How do you feel about the U.S. government emphasis on abstinence programs and the whole controversy around ABC?
We think that information should be provided; information shouldn’t be limited. There’s a good principle in family planning: you can’t force people to use a certain method. The whole issue is [to] give them a broad spectrum of information [and] proper counseling, tell them their rights, then [the] decision is theirs. Now, by funding certain groups for AB and certain groups for C, we are telling them to do only one thing or the other. In the rural or semi-urban areas where we work and see the everyday problems we are advising all the different choices. The problem is when the higher levels — people who never saw the problem — are telling people don’t do this. For me I can only say that it’s like telling somebody to put his hands in the fire. And knowing that that person could be harmed by the fire, we are not given him or her any protection. Yes, it’s possible, people can abstain. But when you know people are not abstaining and are not faithful, then what other advice would you give them?
Do abstinence programs work in Ethiopia?
It’s very difficult. For some it [AB] may work and for most of them … let me give you an example. A young woman who doesn’t have any economic opportunity… when she knows that by having sex with someone she can get money, how can you tell her to abstain? [PEPFAR doesn’t provide economic options]. For a young boy in school who may fall in love with one of the girls, what’s the issue with telling him abstain from sex when the physiology call, the anatomy call are working there? People look at what the reality is versus what we are telling them. Our training includes all options. AB and C, otherwise the chances of getting the infection will be higher.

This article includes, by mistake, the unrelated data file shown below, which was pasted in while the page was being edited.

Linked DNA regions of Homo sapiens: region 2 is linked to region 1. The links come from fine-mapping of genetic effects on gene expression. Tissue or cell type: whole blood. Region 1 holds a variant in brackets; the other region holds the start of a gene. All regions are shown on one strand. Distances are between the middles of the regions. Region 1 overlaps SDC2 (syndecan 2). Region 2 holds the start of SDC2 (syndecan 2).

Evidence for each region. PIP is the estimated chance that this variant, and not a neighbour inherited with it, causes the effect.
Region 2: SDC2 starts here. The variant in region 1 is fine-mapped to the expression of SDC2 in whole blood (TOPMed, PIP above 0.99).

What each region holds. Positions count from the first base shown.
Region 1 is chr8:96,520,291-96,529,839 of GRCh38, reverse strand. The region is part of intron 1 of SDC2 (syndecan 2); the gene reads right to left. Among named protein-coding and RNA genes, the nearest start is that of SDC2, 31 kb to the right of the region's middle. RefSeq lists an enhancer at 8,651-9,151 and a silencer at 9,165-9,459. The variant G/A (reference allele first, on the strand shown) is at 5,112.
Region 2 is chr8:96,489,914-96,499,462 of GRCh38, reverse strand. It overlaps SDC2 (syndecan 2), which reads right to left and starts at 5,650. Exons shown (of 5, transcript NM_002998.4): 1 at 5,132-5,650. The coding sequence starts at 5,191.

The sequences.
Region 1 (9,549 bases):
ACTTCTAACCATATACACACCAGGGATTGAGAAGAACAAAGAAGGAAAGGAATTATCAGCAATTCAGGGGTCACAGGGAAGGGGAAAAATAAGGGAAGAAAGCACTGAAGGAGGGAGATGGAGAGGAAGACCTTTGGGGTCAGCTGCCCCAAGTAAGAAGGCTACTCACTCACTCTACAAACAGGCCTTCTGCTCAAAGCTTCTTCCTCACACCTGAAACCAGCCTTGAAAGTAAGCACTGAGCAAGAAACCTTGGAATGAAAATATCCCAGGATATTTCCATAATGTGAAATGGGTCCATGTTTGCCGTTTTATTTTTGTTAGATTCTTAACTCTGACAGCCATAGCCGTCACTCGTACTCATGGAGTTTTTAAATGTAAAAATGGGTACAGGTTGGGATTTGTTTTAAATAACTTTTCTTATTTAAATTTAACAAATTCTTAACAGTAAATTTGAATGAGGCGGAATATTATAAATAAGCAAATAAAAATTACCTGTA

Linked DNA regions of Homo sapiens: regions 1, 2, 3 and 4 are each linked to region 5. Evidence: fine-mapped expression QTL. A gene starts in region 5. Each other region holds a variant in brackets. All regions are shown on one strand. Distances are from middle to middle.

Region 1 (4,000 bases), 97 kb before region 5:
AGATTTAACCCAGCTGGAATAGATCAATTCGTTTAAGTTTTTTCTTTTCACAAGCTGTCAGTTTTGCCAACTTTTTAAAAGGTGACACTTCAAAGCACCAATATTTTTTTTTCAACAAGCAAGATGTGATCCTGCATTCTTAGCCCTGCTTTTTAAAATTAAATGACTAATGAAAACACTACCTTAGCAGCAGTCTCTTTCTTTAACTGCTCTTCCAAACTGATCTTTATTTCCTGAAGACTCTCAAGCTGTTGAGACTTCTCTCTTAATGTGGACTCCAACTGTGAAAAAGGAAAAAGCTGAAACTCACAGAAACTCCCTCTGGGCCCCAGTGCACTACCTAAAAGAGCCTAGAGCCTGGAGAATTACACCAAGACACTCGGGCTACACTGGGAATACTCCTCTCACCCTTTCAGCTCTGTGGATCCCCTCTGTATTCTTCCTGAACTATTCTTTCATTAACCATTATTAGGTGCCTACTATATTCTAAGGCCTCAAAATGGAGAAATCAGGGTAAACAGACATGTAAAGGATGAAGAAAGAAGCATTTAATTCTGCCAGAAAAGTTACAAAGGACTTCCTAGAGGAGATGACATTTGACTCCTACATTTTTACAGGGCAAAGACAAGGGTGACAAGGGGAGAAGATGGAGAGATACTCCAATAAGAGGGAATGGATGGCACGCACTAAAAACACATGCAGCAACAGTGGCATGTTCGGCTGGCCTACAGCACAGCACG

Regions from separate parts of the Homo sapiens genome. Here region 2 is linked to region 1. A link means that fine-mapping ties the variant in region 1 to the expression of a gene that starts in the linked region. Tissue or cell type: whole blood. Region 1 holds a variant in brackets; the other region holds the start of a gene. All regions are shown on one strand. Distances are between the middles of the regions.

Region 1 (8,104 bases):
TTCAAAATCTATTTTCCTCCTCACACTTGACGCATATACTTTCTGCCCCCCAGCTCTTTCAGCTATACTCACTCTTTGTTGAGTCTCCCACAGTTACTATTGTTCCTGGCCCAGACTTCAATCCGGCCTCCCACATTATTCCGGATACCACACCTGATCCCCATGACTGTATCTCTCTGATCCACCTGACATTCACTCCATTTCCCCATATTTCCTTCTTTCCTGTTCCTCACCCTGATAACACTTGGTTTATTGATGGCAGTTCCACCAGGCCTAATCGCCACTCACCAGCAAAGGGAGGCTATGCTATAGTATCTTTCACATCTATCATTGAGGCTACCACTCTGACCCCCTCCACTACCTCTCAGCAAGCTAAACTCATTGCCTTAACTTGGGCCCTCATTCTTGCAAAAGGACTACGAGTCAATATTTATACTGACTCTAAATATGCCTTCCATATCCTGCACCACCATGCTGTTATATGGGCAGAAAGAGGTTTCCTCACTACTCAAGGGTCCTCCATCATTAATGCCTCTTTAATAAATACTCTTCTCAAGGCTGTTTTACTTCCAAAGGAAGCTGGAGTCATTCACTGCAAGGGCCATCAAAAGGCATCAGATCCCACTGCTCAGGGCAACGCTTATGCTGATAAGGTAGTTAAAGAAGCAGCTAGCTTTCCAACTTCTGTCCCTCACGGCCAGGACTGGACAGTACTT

Some PEPFAR partners are critical of the U.S. government rules and requirements. Are these feelings shared by groups working on family planning?
Even in family planning there are certain pressures. In HIV work [PEPFAR controls] use of language. If you are working with commercial sex workers and you put them in a program, you have to call them “prostitutes.” Some are even changing their name to poor women or things like that. They believe that if we call them “commercial sex workers,” we are encouraging them.
Also [there is] the “Mexico City policy”: If you are using any money to support abortion, you are not eligible for U.S. government money. Our partners have to sign the agreement. Marie Stoppes and Family Guidance Association of Ethiopia are getting money from other donors, but it’s not only the money that matters. It’s also the technical support that they used to get from the U.S. government.
What’s the situation with access to family planning in Ethiopia?